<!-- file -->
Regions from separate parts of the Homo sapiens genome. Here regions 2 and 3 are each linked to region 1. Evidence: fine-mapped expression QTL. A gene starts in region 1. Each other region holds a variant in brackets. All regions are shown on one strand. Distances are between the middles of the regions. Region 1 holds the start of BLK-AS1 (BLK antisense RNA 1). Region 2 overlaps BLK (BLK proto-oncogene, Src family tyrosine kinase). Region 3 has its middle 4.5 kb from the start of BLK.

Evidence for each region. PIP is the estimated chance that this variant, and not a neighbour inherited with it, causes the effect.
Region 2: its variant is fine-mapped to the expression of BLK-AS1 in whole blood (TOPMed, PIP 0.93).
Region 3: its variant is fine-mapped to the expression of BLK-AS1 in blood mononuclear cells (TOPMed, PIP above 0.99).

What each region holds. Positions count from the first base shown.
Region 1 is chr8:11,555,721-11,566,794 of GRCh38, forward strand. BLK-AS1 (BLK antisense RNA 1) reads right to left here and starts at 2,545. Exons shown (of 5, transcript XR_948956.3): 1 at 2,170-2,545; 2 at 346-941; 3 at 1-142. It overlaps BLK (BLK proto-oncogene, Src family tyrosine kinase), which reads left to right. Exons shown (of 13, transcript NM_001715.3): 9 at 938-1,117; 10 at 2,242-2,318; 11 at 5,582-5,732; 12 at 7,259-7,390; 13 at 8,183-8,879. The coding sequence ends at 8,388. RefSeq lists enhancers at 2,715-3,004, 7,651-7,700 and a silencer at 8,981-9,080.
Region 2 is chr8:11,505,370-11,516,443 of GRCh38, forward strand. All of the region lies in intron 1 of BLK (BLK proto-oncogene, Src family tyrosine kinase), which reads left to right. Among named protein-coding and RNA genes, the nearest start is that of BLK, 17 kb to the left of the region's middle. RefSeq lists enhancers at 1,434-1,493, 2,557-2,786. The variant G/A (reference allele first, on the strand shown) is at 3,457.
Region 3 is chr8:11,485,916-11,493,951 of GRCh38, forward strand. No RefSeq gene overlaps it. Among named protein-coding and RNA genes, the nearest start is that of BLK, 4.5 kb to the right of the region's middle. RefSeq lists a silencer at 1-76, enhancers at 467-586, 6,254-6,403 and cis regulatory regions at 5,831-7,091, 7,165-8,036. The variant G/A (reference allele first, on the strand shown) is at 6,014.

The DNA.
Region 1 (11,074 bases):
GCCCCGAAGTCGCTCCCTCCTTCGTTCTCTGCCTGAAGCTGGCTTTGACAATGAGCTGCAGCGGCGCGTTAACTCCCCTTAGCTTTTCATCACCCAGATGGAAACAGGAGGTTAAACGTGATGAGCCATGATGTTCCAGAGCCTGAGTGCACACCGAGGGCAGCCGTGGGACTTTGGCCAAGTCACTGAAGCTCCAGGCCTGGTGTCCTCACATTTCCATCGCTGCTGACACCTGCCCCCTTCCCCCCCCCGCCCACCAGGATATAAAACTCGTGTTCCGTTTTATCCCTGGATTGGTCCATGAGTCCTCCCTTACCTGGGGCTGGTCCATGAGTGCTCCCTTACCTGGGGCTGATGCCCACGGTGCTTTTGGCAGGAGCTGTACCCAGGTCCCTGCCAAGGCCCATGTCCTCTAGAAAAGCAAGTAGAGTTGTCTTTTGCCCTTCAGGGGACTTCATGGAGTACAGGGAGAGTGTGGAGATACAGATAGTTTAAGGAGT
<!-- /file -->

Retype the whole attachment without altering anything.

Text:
Regions from separate parts of the Homo sapiens genome. Here regions 2 and 3 are each linked to region 1. Evidence: fine-mapped expression QTL. A gene starts in region 1. Each other region holds a variant in brackets. All regions are shown on one strand. Distances are between the middles of the regions. Region 1 holds the start of BLK-AS1 (BLK antisense RNA 1). Region 2 overlaps BLK (BLK proto-oncogene, Src family tyrosine kinase). Region 3 has its middle 4.5 kb from the start of BLK.

Evidence for each region. PIP is the estimated chance that this variant, and not a neighbour inherited with it, causes the effect.
Region 2: its variant is fine-mapped to the expression of BLK-AS1 in whole blood (TOPMed, PIP 0.93).
Region 3: its variant is fine-mapped to the expression of BLK-AS1 in blood mononuclear cells (TOPMed, PIP above 0.99).

What each region holds. Positions count from the first base shown.
Region 1 is chr8:11,555,721-11,566,794 of GRCh38, forward strand. BLK-AS1 (BLK antisense RNA 1) reads right to left here and starts at 2,545. Exons shown (of 5, transcript XR_948956.3): 1 at 2,170-2,545; 2 at 346-941; 3 at 1-142. It overlaps BLK (BLK proto-oncogene, Src family tyrosine kinase), which reads left to right. Exons shown (of 13, transcript NM_001715.3): 9 at 938-1,117; 10 at 2,242-2,318; 11 at 5,582-5,732; 12 at 7,259-7,390; 13 at 8,183-8,879. The coding sequence ends at 8,388. RefSeq lists enhancers at 2,715-3,004, 7,651-7,700 and a silencer at 8,981-9,080.
Region 2 is chr8:11,505,370-11,516,443 of GRCh38, forward strand. All of the region lies in intron 1 of BLK (BLK proto-oncogene, Src family tyrosine kinase), which reads left to right. Among named protein-coding and RNA genes, the nearest start is that of BLK, 17 kb to the left of the region's middle. RefSeq lists enhancers at 1,434-1,493, 2,557-2,786. The variant G/A (reference allele first, on the strand shown) is at 3,457.
Region 3 is chr8:11,485,916-11,493,951 of GRCh38, forward strand. No RefSeq gene overlaps it. Among named protein-coding and RNA genes, the nearest start is that of BLK, 4.5 kb to the right of the region's middle. RefSeq lists a silencer at 1-76, enhancers at 467-586, 6,254-6,403 and cis regulatory regions at 5,831-7,091, 7,165-8,036. The variant G/A (reference allele first, on the strand shown) is at 6,014.

The DNA.
Region 1 (11,074 bases):
GCCCCGAAGTCGCTCCCTCCTTCGTTCTCTGCCTGAAGCTGGCTTTGACAATGAGCTGCAGCGGCGCGTTAACTCCCCTTAGCTTTTCATCACCCAGATGGAAACAGGAGGTTAAACGTGATGAGCCATGATGTTCCAGAGCCTGAGTGCACACCGAGGGCAGCCGTGGGACTTTGGCCAAGTCACTGAAGCTCCAGGCCTGGTGTCCTCACATTTCCATCGCTGCTGACACCTGCCCCCTTCCCCCCCCCGCCCACCAGGATATAAAACTCGTGTTCCGTTTTATCCCTGGATTGGTCCATGAGTCCTCCCTTACCTGGGGCTGGTCCATGAGTGCTCCCTTACCTGGGGCTGATGCCCACGGTGCTTTTGGCAGGAGCTGTACCCAGGTCCCTGCCAAGGCCCATGTCCTCTAGAAAAGCAAGTAGAGTTGTCTTTTGCCCTTCAGGGGACTTCATGGAGTACAGGGAGAGTGTGGAGATACAGATAGTTTAAGGAGT